So you think you know political collectibles? What’s hot. What’s not. And most importantly, what they’re worth.
WorthPoint’s political-collectibles specialists—Jim Warlick, Tom Carrier and John Olsen—are set to test your knowledge. Answer the questions below, and win a round of applause if you do well.
Alf Landon pinback
It was the election of 1936, the beginning of the end of the Great Depression. Incumbent president Franklin D. Roosevelt was re-nominated by the Democrats. Gov. Alf Landon of Kansas would be nominated by the Republican Party. He would be soundly defeated, but the sunflower, the state flower of Kansas and a continuing motif of his campaign, would prove to be a popular collectible.
This Young Republican 1-inch pinback button is just one of many different, but distinctive designs that incorporate the sunflower. When it was auctioned by by Proxibid in 2007, what was the final hammer price?
Alf Landon pinback button
1908 Yates Republican collection
Political collectors will usually not come across only one item, but an entire box or collection of them all at once. It is up to Worthologists to determine the value of them as a collection right on the spot. This large collection of buttons includes a “1904 Yates Campaign Committee gilt button on ribbon with metal thread, a 1904 Republican National Convention pin, various buttons, some from the 1890s, plastic elephant pins and compass, and assorted other ribbons, pins and labels” as outlined by the original lot by Ivey-Selkirk Auctioneers in 2006. If you had to guess the final bid of this lot, what would it be?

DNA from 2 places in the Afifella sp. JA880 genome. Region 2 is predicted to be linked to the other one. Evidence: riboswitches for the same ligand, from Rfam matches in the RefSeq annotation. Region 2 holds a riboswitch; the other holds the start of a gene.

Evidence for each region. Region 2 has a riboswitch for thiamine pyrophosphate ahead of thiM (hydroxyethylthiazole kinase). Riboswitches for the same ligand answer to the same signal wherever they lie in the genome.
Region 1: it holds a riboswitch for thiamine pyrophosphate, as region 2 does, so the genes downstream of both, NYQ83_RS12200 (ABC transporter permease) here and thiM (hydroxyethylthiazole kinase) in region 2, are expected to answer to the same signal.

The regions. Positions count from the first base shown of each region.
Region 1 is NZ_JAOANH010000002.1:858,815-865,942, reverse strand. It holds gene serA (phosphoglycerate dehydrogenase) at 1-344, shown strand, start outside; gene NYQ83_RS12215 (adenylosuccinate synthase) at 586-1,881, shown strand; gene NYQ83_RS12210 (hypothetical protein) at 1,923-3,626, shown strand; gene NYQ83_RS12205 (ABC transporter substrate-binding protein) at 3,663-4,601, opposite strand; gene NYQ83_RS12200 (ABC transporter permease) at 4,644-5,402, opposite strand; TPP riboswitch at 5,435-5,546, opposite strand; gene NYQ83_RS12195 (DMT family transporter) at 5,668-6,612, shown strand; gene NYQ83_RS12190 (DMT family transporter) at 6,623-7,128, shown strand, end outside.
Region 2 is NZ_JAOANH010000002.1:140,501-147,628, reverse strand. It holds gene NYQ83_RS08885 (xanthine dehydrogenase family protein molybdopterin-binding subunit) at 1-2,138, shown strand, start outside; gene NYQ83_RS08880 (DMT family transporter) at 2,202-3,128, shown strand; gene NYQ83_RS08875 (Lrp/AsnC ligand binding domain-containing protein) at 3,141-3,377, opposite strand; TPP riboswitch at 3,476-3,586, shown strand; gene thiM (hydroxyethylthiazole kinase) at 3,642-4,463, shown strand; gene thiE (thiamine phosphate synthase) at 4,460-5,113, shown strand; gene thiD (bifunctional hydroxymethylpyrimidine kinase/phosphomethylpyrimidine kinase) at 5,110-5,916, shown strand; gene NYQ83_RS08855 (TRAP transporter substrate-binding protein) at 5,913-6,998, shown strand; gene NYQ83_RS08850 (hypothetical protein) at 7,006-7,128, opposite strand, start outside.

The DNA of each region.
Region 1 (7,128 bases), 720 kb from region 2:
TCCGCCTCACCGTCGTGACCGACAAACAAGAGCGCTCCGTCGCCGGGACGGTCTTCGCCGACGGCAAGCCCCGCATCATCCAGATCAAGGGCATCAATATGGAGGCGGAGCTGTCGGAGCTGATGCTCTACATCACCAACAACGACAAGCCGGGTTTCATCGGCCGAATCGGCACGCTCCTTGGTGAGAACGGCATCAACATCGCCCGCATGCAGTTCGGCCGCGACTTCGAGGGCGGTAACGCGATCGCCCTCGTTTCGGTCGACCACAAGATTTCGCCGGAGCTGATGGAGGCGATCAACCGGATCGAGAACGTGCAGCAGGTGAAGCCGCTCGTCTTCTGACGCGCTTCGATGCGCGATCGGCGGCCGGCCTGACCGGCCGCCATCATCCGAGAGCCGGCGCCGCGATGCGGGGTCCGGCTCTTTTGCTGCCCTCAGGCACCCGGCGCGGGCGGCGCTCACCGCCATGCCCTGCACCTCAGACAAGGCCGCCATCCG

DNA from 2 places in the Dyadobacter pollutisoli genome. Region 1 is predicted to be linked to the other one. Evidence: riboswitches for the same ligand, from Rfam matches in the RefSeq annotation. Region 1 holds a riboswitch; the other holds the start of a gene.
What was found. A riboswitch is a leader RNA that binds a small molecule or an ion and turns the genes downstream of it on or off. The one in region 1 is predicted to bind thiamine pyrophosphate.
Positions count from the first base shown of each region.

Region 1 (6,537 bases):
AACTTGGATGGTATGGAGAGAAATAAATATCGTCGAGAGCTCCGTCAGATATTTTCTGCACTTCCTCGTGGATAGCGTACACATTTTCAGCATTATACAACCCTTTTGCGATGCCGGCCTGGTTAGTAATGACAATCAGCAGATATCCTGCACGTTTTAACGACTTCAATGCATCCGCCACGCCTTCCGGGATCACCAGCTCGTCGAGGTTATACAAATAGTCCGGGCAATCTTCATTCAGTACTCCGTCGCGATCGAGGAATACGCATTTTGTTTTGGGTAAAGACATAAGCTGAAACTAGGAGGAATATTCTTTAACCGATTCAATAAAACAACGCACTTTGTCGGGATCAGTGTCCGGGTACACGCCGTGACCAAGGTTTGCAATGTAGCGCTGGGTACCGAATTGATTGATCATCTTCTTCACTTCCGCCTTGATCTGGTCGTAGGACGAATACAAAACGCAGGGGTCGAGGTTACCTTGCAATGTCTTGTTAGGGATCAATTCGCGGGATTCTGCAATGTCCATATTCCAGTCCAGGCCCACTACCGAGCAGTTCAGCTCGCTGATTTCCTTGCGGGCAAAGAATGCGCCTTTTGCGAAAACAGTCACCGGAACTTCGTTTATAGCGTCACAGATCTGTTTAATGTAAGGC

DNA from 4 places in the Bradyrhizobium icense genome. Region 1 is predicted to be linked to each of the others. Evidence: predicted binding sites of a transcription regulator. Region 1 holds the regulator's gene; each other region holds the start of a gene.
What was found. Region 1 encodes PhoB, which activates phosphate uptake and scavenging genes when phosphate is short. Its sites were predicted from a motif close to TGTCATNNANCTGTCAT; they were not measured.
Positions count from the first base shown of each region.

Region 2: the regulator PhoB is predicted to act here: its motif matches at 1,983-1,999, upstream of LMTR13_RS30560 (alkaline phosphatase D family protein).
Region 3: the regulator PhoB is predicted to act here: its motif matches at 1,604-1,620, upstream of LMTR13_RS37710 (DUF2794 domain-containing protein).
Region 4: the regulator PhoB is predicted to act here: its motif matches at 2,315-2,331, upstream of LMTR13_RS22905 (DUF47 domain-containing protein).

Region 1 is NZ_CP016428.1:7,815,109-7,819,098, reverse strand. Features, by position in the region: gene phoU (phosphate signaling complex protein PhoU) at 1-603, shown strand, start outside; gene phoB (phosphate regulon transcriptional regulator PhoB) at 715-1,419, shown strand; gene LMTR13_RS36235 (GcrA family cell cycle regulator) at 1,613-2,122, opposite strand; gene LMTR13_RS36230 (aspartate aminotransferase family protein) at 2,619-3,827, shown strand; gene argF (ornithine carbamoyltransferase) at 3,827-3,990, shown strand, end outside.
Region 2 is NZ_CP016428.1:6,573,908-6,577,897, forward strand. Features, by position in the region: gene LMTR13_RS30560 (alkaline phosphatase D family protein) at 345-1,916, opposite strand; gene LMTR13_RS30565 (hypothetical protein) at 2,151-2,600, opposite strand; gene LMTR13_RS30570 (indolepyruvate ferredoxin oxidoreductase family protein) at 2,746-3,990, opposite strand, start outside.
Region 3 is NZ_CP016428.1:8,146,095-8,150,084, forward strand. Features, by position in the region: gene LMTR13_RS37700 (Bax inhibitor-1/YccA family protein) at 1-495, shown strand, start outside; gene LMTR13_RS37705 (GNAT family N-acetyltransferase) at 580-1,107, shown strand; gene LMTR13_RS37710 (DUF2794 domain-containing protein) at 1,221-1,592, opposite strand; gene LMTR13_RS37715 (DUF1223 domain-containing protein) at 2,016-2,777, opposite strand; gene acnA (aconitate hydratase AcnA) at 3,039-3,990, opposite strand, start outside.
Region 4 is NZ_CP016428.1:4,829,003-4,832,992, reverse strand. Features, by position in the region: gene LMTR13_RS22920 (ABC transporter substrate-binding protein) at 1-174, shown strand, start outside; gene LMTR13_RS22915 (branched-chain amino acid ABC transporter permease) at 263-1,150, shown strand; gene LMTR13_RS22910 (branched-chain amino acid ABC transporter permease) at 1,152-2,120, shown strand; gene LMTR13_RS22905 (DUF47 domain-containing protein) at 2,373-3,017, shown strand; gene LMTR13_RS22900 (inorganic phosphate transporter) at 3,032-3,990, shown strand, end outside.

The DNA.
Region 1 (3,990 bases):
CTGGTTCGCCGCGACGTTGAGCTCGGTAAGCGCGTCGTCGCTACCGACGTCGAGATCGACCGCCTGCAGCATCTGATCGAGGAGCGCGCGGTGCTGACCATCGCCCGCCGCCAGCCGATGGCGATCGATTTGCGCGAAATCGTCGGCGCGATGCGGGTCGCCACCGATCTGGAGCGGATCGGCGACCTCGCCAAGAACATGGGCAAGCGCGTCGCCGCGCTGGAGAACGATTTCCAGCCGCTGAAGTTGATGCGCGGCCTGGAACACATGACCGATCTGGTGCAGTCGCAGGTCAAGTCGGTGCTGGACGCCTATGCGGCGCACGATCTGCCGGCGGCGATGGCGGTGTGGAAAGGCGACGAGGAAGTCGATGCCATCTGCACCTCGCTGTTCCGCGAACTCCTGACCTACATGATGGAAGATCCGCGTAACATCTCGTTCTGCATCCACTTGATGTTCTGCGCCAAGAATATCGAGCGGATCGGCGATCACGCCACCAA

1904 Yates campaign collection
John C. Fremont, known as the Great Pathfinder, was the very first candidate for president nominated by the new Republican Party in 1856. He lost to James Buchanan. This lot of three items are from his 1856 presidential campaign—a printed silk ribbon in black on white, a Carte de Visite (CDV) of a uniformed engraving of Fremont with printed signature and an 8-foot brass campaign token of Fremont with the legend “Fremont Born Jan. 21, 1813” on the obverse and a winged eagle atop a globe with “Our Country” surrounded by 13 stars on the reverse. It probably isn’t fair to include all three items, except this is how it was sold as a lot. What is the value of these three items by Cowan’s Auctions in 2005?
Great Pathfinder collectibles
Women’s suffrage button
Issue campaign buttons, like this Votes For Women, are very collectible. While various countries and colonies gave women the vote very early, the United States gave suffrage to women only after the adoption of the 19th Amendment to the Constitution in 1920. This plain green-and-black celluloid pinback button dates from 1918 and is in rather good condition overall. What was the final hammer on this button sold by Proxibid in 2006?
1918 Votes for Women button
Teddy Roosevelt button
Theodore Roosevelt is a highly collectible political figure. This pinback button shows a hand holding five cards. One has a picture of Teddy Roosevelt, and the other four cards have slogans that say “Sound Money,” “Expansion,” “Protection” and “Prosperity.” At the bottom is “Stand Pat!” The reverse shows that the button is “Compliments of ‘The Hub’ Ogden, Utah.” What was the final auction price by Ira & Larry Goldberg Coins & Collectibles in 2008 for this Theodore Roosevelt pinback?
Teddy Roosevelt pinback button
William Jennings Bryan